Geats, or Götar in Swedish, is the Old English spelling of the name of a Scandinavian people living in Götaland, land of the Geats, currently within the borders of modern Sweden. The name of the Geats lives on in the Swedish counties of Västra Götaland and Östergötland, the Western and Eastern lands of the Geats, as does the city Göteborg, known in English as Gothenburg. Lake Vänern, the largest lake in Sweden, is the major physical feature of the Geatish territory; from it, the Göta älv, or 'Geatish River,' flows through Gothenburg into Kattegat, and the North Sea.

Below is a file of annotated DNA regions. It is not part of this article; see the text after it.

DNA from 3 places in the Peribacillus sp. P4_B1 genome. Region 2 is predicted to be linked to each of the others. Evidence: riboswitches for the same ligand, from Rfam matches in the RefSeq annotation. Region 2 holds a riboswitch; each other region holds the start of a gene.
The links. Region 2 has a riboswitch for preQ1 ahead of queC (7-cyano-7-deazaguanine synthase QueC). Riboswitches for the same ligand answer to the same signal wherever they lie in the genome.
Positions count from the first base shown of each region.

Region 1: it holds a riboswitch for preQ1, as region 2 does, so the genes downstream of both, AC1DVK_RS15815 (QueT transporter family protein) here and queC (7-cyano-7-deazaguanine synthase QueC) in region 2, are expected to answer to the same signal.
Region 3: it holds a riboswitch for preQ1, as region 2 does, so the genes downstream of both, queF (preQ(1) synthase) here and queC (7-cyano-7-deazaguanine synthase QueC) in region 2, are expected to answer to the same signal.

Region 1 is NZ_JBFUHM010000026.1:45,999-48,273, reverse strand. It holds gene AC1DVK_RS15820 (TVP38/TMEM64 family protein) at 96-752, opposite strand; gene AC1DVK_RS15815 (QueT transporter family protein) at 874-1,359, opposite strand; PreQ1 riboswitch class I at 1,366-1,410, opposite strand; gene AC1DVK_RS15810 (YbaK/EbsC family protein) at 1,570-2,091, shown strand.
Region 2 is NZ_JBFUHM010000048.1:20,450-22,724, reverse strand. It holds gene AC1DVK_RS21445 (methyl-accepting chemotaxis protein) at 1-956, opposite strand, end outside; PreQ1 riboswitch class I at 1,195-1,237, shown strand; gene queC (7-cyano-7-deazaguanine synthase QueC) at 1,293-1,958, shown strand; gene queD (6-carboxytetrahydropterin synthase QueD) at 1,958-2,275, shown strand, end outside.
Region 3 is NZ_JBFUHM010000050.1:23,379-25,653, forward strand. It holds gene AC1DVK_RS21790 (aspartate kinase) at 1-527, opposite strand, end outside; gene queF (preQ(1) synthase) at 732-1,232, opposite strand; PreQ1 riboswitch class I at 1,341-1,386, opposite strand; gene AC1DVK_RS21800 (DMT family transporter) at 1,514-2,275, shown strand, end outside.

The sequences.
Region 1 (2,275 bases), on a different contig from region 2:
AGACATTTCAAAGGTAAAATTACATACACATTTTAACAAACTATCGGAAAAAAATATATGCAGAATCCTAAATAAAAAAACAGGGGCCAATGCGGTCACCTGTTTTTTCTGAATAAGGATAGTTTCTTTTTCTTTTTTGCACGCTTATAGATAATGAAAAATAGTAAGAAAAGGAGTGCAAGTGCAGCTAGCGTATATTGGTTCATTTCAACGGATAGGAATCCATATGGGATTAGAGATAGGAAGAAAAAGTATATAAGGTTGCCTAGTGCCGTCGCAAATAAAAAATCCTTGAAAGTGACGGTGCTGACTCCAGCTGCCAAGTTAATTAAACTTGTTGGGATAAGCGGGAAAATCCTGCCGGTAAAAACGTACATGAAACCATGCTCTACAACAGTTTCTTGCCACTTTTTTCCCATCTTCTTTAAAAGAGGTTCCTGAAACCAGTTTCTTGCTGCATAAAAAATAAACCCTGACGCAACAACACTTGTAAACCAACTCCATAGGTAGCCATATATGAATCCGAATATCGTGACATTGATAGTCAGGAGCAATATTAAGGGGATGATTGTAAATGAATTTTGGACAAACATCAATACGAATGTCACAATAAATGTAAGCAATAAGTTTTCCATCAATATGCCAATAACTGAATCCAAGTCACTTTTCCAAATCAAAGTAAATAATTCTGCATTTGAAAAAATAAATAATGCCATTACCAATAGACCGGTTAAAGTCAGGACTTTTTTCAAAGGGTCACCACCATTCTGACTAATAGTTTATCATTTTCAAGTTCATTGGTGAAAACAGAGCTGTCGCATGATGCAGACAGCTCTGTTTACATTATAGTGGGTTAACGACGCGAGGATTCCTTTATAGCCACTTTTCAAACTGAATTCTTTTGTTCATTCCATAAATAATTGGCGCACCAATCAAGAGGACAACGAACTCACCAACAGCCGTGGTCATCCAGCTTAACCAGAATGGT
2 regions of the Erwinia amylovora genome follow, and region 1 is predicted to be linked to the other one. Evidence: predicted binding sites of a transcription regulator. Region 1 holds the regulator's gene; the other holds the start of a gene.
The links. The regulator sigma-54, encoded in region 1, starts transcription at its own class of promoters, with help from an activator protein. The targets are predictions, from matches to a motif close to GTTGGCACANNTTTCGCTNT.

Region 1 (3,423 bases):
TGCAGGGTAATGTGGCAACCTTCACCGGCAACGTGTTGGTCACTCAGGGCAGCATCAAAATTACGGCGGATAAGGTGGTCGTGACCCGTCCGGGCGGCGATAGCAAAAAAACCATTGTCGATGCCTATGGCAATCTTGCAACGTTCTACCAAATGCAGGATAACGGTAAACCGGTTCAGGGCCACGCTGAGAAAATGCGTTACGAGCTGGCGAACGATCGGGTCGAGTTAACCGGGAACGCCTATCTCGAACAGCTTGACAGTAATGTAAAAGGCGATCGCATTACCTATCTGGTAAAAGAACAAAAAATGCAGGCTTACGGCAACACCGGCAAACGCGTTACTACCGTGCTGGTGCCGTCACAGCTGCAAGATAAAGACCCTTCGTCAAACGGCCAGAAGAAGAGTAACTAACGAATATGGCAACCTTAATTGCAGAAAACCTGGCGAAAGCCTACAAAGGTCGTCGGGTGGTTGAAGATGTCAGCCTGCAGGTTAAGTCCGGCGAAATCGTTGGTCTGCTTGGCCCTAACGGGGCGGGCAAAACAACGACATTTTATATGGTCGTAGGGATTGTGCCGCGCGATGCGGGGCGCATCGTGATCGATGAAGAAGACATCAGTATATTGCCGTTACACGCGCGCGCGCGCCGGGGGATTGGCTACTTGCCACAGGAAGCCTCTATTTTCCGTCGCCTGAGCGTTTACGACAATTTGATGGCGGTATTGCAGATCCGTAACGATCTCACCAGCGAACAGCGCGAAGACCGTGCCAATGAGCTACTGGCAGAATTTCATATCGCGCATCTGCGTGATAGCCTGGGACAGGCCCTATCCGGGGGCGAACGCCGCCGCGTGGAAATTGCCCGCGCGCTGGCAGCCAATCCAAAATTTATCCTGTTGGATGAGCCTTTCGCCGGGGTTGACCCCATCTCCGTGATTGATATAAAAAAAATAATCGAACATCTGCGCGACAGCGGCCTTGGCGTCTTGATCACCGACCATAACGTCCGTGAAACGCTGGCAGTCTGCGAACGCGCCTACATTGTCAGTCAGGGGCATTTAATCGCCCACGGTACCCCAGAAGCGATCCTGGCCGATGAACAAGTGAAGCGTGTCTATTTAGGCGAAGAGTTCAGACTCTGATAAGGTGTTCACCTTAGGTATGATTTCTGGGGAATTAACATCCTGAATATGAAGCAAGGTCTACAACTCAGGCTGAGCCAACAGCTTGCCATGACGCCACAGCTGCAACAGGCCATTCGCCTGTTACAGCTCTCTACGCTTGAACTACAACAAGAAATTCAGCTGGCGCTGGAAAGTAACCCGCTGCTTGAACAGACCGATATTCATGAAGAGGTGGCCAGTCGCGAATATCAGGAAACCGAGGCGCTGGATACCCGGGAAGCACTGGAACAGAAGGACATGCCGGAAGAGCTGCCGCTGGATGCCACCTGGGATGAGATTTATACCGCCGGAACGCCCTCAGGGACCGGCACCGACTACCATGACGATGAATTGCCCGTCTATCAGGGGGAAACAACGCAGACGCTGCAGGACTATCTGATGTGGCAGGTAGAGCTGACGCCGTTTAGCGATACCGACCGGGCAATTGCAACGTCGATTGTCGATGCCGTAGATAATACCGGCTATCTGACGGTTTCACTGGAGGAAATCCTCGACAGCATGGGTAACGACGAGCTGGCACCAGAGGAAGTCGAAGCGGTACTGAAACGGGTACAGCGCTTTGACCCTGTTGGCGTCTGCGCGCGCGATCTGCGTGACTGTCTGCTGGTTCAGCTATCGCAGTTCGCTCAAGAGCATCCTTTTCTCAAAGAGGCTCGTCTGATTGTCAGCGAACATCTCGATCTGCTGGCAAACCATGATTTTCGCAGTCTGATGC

The Geats were formerly politically independent of the Swedes, whose old name was Svear. Starting in the 500s, the Geats slowly lost their independence and became tributaries of the Swedish kings. The Götaland theory is an alternative school of thought that challenges this view.
The relationship between Geats and Goths, the wandering Germanic tribe (see: Völkerwanderung) that played a major part in the fall of the Western Roman Empire, is a subject of great dispute. The chief reason the Geats are remembered is that the hero of the Old English epic poem Beowulf was a Geat.